Washington — It will be a few more months in the labs for Cisco’s low-cost DTA 50.
Dave Clark, director of product strategy and management in Cisco’s Service Provider Video Technology Group, says the product will be ready for beta field trials in early Q3.
DTAs are designed to do one thing: convert digital cable TV signals into analog format. DTA stands for “digital transport adapter” (Cisco’s preferred term) or “digital terminal adapter”or even “digital-to-analog” adapter.
The idea is to distribute DTAs to customers who simply won’t upgrade to a digital tier, thereby allowing a big chunk of the analog lineup to get freed up for other users (see FYI, DTA Means More HD).
Comcast has already started rolling out DTAs, supplied by Motorola, Pace and Thomson. Its first DTA market was Portland, and Comcast expects to reclaim the majority of the analog channels in about 50% of its footprint this year. (See Comcast: 50% ‘All-Digital’ in 2009.)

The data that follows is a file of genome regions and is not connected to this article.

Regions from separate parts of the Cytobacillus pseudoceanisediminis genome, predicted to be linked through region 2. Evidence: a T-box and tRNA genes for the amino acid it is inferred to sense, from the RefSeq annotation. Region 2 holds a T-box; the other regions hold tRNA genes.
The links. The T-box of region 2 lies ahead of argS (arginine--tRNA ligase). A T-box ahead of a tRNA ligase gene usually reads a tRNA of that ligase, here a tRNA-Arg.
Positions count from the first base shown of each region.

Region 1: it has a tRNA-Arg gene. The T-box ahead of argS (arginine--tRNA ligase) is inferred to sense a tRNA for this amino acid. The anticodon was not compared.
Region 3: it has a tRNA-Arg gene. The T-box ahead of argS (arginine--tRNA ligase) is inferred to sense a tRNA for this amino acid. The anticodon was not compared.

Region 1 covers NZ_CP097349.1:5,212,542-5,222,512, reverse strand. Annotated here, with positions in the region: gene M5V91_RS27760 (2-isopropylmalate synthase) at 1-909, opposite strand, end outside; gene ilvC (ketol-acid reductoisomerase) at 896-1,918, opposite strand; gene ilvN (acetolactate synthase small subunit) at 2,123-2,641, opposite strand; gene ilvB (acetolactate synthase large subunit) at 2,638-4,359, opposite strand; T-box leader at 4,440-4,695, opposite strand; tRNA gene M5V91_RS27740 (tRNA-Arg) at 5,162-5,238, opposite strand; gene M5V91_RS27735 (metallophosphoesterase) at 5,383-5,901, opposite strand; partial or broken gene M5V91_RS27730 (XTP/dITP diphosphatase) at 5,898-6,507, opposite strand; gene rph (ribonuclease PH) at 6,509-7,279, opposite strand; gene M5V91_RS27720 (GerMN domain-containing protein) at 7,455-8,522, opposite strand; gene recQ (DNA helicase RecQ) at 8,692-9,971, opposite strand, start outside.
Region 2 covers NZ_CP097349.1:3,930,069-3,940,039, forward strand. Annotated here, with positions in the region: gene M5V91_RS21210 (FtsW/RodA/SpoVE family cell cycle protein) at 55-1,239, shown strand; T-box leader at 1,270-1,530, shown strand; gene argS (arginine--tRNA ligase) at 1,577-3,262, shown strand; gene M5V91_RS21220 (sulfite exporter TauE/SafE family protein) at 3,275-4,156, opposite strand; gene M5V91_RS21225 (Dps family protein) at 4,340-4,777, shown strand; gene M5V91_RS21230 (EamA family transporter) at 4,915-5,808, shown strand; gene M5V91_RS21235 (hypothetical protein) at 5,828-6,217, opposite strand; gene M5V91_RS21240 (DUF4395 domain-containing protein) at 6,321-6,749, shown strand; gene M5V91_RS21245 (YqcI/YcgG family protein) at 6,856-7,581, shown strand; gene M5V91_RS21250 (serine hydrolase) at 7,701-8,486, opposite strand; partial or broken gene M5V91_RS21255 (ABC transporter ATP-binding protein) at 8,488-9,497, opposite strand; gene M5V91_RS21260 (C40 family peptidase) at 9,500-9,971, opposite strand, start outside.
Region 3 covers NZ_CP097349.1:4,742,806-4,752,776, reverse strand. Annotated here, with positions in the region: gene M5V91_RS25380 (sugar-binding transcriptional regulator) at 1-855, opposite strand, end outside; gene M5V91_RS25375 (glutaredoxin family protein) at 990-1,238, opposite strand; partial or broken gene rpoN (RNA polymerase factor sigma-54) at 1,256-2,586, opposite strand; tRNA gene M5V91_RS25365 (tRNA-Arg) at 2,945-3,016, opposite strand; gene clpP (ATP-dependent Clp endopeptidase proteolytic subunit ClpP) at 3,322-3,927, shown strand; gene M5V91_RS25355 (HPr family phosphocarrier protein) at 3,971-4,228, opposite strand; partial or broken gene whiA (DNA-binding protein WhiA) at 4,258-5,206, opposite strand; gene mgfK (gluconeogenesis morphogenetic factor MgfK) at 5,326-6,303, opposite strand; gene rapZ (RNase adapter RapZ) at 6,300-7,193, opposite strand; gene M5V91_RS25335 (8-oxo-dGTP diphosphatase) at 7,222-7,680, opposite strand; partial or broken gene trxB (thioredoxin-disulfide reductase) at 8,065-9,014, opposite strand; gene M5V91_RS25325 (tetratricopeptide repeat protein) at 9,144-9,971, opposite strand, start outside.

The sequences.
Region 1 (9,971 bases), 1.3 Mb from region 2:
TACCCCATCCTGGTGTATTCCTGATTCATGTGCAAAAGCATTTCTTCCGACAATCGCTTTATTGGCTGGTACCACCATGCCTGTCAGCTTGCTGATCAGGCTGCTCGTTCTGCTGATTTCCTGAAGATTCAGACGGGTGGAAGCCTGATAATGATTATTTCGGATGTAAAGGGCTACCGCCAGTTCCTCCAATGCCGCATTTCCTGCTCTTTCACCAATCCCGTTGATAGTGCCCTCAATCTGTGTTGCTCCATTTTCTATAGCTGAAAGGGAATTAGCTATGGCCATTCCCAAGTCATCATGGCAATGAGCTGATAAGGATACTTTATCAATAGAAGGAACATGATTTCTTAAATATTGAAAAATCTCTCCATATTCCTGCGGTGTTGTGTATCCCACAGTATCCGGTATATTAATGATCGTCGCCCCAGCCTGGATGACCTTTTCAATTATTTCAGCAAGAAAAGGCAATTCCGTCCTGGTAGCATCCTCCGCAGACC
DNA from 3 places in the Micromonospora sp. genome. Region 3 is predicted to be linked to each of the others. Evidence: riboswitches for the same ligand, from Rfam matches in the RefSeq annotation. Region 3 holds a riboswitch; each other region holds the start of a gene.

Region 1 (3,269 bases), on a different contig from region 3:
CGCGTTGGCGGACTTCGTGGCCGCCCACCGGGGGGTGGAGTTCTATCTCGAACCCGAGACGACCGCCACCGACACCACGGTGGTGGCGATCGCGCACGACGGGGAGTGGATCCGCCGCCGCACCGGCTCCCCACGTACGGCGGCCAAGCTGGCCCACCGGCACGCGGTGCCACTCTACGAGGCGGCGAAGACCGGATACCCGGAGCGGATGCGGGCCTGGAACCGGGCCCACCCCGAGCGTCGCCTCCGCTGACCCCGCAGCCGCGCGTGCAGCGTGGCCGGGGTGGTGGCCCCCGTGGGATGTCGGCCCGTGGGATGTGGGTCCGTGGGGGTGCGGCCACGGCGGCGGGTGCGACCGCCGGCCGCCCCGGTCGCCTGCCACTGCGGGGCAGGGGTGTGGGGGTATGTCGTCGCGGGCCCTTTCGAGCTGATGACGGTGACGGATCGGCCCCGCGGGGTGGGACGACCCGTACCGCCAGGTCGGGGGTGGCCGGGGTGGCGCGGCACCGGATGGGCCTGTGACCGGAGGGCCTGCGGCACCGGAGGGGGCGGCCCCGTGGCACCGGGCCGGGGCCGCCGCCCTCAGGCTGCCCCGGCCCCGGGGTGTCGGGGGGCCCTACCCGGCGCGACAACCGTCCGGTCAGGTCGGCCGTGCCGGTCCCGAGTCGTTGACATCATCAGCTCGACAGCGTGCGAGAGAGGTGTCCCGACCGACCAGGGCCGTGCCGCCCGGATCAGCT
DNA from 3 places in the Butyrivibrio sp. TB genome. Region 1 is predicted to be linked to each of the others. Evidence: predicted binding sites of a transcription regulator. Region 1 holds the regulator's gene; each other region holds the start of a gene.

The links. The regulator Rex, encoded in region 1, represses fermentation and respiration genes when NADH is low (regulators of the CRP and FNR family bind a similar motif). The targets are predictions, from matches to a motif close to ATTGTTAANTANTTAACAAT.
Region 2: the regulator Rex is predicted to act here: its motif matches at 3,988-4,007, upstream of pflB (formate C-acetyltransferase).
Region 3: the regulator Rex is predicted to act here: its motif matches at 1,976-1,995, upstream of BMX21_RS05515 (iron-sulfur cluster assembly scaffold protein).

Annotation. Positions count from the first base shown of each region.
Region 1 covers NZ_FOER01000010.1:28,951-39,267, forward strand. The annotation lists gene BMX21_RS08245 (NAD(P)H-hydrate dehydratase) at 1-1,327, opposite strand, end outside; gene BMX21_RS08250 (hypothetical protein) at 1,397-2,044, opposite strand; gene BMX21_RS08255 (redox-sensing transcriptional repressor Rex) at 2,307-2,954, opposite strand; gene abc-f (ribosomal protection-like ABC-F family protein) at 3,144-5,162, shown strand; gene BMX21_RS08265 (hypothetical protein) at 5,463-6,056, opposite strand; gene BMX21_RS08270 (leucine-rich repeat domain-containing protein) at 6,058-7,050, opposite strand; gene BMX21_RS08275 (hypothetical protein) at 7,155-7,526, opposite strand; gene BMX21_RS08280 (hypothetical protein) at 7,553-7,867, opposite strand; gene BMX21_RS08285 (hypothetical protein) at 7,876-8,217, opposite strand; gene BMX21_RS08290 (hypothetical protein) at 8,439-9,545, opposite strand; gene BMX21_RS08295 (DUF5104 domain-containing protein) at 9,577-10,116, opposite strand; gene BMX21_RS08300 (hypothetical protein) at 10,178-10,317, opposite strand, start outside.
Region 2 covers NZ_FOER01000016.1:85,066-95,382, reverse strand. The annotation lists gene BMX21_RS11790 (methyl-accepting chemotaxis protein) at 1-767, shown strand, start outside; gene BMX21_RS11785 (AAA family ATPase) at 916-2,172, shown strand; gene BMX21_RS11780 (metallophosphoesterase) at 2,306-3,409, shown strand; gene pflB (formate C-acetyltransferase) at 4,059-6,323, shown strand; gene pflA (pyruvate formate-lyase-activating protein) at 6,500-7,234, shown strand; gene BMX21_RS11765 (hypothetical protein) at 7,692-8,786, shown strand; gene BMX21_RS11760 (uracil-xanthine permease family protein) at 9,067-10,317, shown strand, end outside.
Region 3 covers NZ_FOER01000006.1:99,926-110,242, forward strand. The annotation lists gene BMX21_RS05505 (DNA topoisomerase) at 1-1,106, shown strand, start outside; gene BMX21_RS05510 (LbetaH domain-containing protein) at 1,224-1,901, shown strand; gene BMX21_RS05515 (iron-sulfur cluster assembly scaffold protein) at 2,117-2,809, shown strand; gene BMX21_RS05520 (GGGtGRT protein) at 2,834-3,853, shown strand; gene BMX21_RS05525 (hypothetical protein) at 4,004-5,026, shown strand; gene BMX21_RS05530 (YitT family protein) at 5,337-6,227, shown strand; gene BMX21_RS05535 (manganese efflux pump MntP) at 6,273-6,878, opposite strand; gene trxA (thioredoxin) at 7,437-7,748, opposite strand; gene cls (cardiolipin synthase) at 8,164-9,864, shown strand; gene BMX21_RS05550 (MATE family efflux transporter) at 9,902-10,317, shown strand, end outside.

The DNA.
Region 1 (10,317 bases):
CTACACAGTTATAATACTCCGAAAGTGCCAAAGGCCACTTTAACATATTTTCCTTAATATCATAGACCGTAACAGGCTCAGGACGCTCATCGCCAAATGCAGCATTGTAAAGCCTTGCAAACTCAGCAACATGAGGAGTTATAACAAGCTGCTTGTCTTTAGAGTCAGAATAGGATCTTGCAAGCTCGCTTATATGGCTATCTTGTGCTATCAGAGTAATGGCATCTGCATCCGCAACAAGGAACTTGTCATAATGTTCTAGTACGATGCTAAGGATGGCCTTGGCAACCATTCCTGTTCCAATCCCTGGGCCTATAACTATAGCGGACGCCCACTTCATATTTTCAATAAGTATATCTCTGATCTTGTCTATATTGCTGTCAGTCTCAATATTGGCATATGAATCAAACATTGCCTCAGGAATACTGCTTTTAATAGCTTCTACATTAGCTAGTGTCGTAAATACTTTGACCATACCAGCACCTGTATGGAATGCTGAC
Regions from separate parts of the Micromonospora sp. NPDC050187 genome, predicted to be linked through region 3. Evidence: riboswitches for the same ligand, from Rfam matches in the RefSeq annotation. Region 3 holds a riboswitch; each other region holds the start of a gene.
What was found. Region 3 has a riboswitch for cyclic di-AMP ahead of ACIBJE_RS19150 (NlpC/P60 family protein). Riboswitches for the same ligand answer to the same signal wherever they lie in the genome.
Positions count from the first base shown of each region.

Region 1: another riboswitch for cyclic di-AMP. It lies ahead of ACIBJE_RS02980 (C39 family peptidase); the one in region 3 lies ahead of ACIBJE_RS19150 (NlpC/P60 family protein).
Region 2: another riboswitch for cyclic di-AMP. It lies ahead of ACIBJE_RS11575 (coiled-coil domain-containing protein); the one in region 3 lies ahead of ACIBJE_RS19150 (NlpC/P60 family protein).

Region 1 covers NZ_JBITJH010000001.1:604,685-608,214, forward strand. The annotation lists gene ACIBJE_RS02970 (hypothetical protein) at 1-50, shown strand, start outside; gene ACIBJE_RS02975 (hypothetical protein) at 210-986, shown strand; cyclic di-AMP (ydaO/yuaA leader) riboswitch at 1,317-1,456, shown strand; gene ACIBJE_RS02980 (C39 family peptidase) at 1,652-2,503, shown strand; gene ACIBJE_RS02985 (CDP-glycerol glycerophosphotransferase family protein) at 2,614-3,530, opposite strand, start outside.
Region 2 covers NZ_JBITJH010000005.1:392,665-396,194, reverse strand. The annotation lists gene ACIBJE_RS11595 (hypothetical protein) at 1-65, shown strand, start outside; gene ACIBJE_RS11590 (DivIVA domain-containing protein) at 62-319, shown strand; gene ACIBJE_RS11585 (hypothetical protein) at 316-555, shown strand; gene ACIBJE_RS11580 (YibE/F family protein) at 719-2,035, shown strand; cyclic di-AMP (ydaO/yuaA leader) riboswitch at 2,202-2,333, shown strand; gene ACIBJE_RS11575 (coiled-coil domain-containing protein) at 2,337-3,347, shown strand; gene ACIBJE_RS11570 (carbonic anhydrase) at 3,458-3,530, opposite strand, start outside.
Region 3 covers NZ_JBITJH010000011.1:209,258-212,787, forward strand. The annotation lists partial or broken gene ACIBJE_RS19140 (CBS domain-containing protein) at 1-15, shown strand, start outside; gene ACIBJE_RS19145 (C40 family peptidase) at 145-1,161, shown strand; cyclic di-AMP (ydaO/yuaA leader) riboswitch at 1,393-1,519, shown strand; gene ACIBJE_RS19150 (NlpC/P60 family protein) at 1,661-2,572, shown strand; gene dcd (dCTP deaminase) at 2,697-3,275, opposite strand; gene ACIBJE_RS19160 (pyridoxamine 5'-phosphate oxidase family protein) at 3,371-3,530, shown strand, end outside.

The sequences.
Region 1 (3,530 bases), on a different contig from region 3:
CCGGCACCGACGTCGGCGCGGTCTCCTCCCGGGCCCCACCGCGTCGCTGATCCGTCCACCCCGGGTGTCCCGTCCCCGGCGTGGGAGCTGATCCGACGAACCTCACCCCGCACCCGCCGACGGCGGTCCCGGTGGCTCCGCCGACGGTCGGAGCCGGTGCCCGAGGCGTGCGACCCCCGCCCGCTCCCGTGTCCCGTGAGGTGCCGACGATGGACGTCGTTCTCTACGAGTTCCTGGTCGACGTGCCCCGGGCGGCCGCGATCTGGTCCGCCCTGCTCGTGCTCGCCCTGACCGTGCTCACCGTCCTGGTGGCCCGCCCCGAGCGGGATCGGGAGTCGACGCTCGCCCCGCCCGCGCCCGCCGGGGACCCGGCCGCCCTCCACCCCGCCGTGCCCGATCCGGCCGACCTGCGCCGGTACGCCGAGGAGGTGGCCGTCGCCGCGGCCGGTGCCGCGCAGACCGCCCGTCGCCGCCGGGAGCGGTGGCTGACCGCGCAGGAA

Why is Cisco behind the curve on DTAs? These are just simple devices, right?
Clark acknowledged that Cisco has been later to market with the DTA 50 than others, but says the solution is not not just the end device. The headend piece, which manages the channel maps and performs other functions, is the DTA Control System (DTACS), which communicates with the SA Digital Network Control System (DNCS).
“We wanted something that wouldn’t require changes to the DNCS,” Clark said. “That’s a major issue from an operational perspective.”
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